The Chatham University Archives & Special Collections is pleased to share a selection from the Historical Film Collection featuring footage of the 1966 Commencement ceremony, the address given by then Secretary of Defense Robert McNamara, and the protest that occurred outside the event venue. Captured by WTEA News, a portion of this footage is currently on view through September 22 at the Heinz History Center as part of their engaging and thought-provoking exhibit, Vietnam War: 1945 – 1975. The complete footage, including shots of an airport welcome by Chatham President Edward Eddy and extended views of the protests, is on view in the lobby of the Jennie King Mellon Library. Stop by, use the headphones (or read the captions!), and take a few moments to consider this moment in history.
So, why was the Secretary of Defense speaking at the Chatham commencement? Keep reading…
But first, a little background on McNamara. Born in 1916, McNamara received degrees from the University of California and from Harvard Business School. Disqualified from combat during WWII due to poor vision, he served in the Army Air Force developing logistical and statistical systems for a variety of war activities. Following the war, McNamara rose through the ranks of the Ford Motor Company, serving as company president for one month before accepting an appointment in the Kennedy administration as Secretary of Defense in 1961.
McNamara is known for the controversial role he played in escalating US involvement in the Vietnam War. Under McNamara’s leadership, the number of American troops—originally sent to Vietnam to train the Army of the Republic of Vietnam—increased rapidly. A fabricated “attack” on the American military in the Gulf of Tonkin in 1964 allowed the US military to justify increased engagement in the region and McNamara led President Johnson, Congress, and the American public to believe that this further escalation was necessary to prevent the expansion of communism. McNamara is believed to have privately questioned US military involvement as early as 1965 and he launched a secret investigation of the US commitment to the war. Records of this investigation were leaked to the public in 1971 and are known today as the Pentagon Papers. Having recommended, in a memo to President Johnson, that US involvement should be scaled back, McNamara resigned and became President of the World Bank.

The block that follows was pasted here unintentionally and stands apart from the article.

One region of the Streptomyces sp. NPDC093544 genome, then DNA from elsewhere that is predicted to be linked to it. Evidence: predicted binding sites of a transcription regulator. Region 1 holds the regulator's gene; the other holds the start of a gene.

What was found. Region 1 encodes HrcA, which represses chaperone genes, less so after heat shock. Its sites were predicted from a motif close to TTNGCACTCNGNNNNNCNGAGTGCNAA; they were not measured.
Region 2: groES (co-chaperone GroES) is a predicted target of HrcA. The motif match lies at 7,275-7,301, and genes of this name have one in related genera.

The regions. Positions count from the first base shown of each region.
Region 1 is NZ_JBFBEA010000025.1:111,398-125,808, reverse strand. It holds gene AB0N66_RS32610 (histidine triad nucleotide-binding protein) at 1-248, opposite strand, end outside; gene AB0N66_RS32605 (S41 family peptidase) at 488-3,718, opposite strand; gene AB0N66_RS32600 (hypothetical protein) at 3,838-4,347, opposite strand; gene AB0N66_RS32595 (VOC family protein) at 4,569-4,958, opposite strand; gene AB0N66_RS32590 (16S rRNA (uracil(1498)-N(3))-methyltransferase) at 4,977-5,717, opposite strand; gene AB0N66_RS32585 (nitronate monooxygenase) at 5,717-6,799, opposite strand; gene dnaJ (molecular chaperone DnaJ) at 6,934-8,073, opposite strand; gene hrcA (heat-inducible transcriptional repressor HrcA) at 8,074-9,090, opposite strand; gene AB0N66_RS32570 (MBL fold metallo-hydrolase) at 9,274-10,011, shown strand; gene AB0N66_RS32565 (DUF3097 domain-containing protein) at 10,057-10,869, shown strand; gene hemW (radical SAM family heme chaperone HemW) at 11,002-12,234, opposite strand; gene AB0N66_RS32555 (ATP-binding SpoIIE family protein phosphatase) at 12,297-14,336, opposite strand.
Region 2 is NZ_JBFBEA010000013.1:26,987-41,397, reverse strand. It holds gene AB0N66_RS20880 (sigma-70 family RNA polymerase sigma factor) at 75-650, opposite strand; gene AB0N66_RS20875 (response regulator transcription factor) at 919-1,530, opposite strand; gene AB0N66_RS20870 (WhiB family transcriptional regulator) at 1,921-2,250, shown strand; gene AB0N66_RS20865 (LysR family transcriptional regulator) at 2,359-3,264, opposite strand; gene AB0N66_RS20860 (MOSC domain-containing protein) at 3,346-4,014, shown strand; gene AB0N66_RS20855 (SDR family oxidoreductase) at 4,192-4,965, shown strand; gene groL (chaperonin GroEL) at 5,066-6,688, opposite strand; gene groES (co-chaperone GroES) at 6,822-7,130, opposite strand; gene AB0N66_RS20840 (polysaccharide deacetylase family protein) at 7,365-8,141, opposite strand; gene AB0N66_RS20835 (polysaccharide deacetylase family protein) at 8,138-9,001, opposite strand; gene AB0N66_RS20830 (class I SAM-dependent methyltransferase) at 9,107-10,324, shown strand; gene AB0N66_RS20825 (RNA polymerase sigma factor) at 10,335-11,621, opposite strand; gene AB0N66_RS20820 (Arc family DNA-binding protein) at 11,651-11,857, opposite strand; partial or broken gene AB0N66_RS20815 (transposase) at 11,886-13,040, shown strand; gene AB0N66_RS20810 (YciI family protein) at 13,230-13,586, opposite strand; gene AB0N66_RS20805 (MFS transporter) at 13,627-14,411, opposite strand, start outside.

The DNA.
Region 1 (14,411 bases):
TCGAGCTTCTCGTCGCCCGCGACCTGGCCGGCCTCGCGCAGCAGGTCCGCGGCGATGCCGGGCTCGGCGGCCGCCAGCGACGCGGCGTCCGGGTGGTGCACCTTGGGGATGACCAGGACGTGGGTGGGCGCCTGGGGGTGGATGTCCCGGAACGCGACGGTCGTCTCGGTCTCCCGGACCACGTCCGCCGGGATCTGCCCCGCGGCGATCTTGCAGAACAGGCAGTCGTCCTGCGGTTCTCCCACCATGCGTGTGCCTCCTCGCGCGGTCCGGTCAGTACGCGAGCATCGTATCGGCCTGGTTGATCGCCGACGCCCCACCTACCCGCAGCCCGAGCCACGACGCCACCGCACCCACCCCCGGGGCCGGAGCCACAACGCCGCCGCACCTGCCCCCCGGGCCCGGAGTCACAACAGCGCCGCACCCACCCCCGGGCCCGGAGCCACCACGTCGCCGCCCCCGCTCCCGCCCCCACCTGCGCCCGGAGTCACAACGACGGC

US involvement in Vietnam continued and the sentiment of the American public soured. In 1965, 64% of the American public approved of US involvement in Vietnam. Four years later, approval numbers had sunk to 39%, with 52% considering the war to be a mistake. Months and months of regular US troop deployments turned into years, while news broadcasts delivered a gruesome reality of war casualties and wounded soldiers into living rooms across the country. Television broadcasts also presented the war’s impact on the Vietnamese population, many of whom became refugees after their homes were destroyed.
In this video, captured by WTAE Channel four, you’ll see the anti-war protesters picketing in front of Carnegie Music Hall in Oakland, where Robert McNamara was gave the commencement address for Chatham College’s Class of 1966. Kathleen McNamara, his daughter, was a member of the graduating class. The video begins with McNamara’s arrival to Pittsburgh, where he was greeted by a crowd of cheerful people, including Chatham President Edward Eddy. There is a stark contrast between the airport greeting and the footage of the protesters, who marched outside the commencement venue carrying signs decrying the military activity in Vietnam. Protest signs were written in both English and Vietnamese.
The speech given by Sec. McNamara, titled “The Age of Protest,” acknowledges the controversies surrounding the Vietnam War. McNamara’s speech discusses freedom of dissent as a “privilege” available to the American public, but only an aspiration for the citizens of Vietnam. In his speech, McNamara presents the victimization of both the East and the West through the “bureaucratic tyranny of technology and autocracy that’s gradually depersonalizing and aliening modern man himself.”
The Chatham University Archives is honored to loan material to the Senator John Heinz History Center for their exhibition on the Vietnam War. Combining material from the New York Historical Society and the Detre Library & Archives’ rich collection, the exhibit presents this tumultuous period in world history with both a global and a local perspective. In connection with the exhibit, the Heinz History is presenting a series of lectures by journalists, academics, and writers offering a variety of perspectives on the war and its aftermath. The complete footage of the 1966 commencement address by Sec. Robert McNamara is on view in the library of the JKM Library, Chatham University, and the text of the speech is available through the Chatham University Archives.
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